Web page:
Bottom's up

The Baltimore Sun

When it comes to the Ravens, drafting in the bottom of the first round has been worth the wait.

From Ray Lewis to Todd Heap to Ed Reed, the Ravens have watched future Pro Bowl players repeatedly slide down to them.

With the 29th overall pick today, the Ravens expect another top prospect to drop - but they just have to be careful where this one lands. All of the Ravens' presumed targets are 300-pound offensive linemen: Southern California center Ryan Kalil, Texas guard-tackle Justin Blalock and Central Michigan offensive tackle Joe Staley.

"History is a good indicator that we are going to get a player who falls down to us who we have pretty highly rated," said Eric DeCosta, the Ravens' director of college scouting. "It could be a top 20 player, could be somebody from our top 25. I feel confident that will happen again this year, and we'll get a guy that we're very excited about on draft day."

The Ravens likely would be excited with Kalil or Blalock, and both would fit the team's successful criteria when drafting at the bottom of the first round.

Like Heap and Reed were in their drafts, Kalil and Blalock are generally rated among the top two at their positions.

Kalil, a three-year starter at USC, is the consensus top center of the draft. He didn't allow a sack or quarterback pressure in his final 26 games and was named the Pacific-10 Conference's top offensive lineman last season.

"He's very smart with a lot of charisma and personality, which is important at the center position," DeCosta said.

Blalock, the Big 12's Offensive Lineman of the Year, is typically rated one of the best guard prospects and among the linemen who play both guard and tackle.

He didn't allow a sack in his final 27 games and started a school-record 51 games. Just as impressive, he scored the highest of all this year's prospects on the Wonderlic test.

"You know he's very intelligent," DeCosta said. "You know he's very strong and explosive."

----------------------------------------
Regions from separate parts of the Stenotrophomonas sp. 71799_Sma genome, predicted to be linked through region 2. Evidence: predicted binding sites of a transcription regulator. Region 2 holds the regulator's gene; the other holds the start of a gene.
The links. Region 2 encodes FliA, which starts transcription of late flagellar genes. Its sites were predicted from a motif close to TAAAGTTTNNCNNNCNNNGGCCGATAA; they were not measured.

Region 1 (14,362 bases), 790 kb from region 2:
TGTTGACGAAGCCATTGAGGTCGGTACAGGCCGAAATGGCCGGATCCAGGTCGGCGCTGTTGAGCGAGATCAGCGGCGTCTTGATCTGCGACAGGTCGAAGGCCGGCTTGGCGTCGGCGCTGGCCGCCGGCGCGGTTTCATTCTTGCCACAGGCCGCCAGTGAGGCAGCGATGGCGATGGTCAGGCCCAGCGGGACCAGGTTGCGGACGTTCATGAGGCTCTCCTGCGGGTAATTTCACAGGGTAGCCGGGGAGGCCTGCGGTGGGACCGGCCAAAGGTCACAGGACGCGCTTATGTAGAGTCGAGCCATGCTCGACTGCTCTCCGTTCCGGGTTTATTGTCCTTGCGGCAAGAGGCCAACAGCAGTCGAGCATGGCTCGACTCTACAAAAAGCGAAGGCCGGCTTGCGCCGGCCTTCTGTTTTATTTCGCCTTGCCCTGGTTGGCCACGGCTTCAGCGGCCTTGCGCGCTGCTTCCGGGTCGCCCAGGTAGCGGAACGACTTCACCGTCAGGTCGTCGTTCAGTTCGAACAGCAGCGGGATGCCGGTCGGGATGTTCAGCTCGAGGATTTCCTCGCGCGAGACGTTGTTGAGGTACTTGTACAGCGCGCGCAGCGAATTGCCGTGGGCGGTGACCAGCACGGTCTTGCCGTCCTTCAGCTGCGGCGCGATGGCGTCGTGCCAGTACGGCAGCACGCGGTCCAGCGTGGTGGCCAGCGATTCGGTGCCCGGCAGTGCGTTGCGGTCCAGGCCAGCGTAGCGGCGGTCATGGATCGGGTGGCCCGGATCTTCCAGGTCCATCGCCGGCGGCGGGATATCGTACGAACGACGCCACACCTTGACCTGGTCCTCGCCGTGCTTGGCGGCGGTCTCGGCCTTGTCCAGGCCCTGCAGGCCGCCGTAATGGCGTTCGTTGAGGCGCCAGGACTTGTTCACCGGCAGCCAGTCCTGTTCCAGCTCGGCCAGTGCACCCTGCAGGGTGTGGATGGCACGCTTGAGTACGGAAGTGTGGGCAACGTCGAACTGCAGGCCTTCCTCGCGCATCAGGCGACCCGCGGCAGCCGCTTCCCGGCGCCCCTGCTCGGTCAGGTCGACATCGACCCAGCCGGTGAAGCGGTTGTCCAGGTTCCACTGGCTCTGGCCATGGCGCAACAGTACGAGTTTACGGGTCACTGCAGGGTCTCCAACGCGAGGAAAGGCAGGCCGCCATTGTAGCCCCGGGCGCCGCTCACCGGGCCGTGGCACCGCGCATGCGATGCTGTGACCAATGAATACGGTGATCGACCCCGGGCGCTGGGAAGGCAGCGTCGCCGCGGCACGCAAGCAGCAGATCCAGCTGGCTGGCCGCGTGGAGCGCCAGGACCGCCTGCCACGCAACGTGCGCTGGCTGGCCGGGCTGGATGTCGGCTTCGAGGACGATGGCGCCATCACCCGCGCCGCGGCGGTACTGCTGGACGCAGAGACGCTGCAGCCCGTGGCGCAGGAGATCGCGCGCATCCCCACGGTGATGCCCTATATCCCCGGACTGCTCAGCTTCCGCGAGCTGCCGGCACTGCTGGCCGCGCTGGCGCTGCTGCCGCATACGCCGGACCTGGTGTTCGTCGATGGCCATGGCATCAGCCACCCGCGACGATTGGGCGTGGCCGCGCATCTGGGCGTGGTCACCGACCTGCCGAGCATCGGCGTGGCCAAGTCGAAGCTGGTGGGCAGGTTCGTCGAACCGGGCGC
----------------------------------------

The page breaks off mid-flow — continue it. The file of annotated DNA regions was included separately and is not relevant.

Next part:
Many draft experts have linked the Ravens to Staley, but that would go against the Ravens' trend. In their illustrious 11-year draft history, the Ravens have never used a first-round pick on a player from a mid-major program.

Staley is considered the draft's third-best offensive tackle behind Wisconsin's Joe Thomas and Penn State's Levi Brown. A converted tight end, Staley is the best athlete of this tackle class and has few flaws in his game.

There's a chance Staley might not even enter into the discussion because there are four teams that could take him before he reaches the Ravens. The New York Giants (No. 20), Denver Broncos (No. 21), Kansas City Chiefs (No. 23) and New Orleans Saints (No. 27) have expressed interest in him.

If none of their top prospects is available, the Ravens might consider trading out of the first round for the first time in team history. The Ravens have only two picks in the first 133 of the draft and could be interested in gaining more first-day selections.

"We are more likely to trade down than trade up," general manager Ozzie Newsome said. "If it happens, it won't be until we're on the clock. We do have a limit as to how far we'll go back, and that will be based on the number of players that we have rated so that we still get one of them."

Besides these linemen, the Ravens also have been linked to Auburn guard Ben Grubbs, Arkansas offensive tackle Tony Ugoh and Tennessee guard-tackle Arron Sears in the first round.

Although depth on the offensive line is the team's biggest concern, it doesn't necessarily mean the Ravens will address that position on the first day of the draft. It was only last year when the Ravens waited until the fifth round to draft Dawan Landry to fill the starting strong safety spot.

That's why it wouldn't be surprising to see the Ravens go elsewhere in the first round. Other possibilities include: Purdue defensive end-outside linebacker Anthony Spencer, Florida defensive end-outside linebacker Jarvis Moss, Arkansas cornerback Chris Houston and Florida State outside linebacker Lawrence Timmons.

"We do not - especially on the first day of the draft or the top four picks - factor in need," Newsome said. "We factor in who's the best player. There have been some occasions where we took a player knowing that we had needs at other positions."

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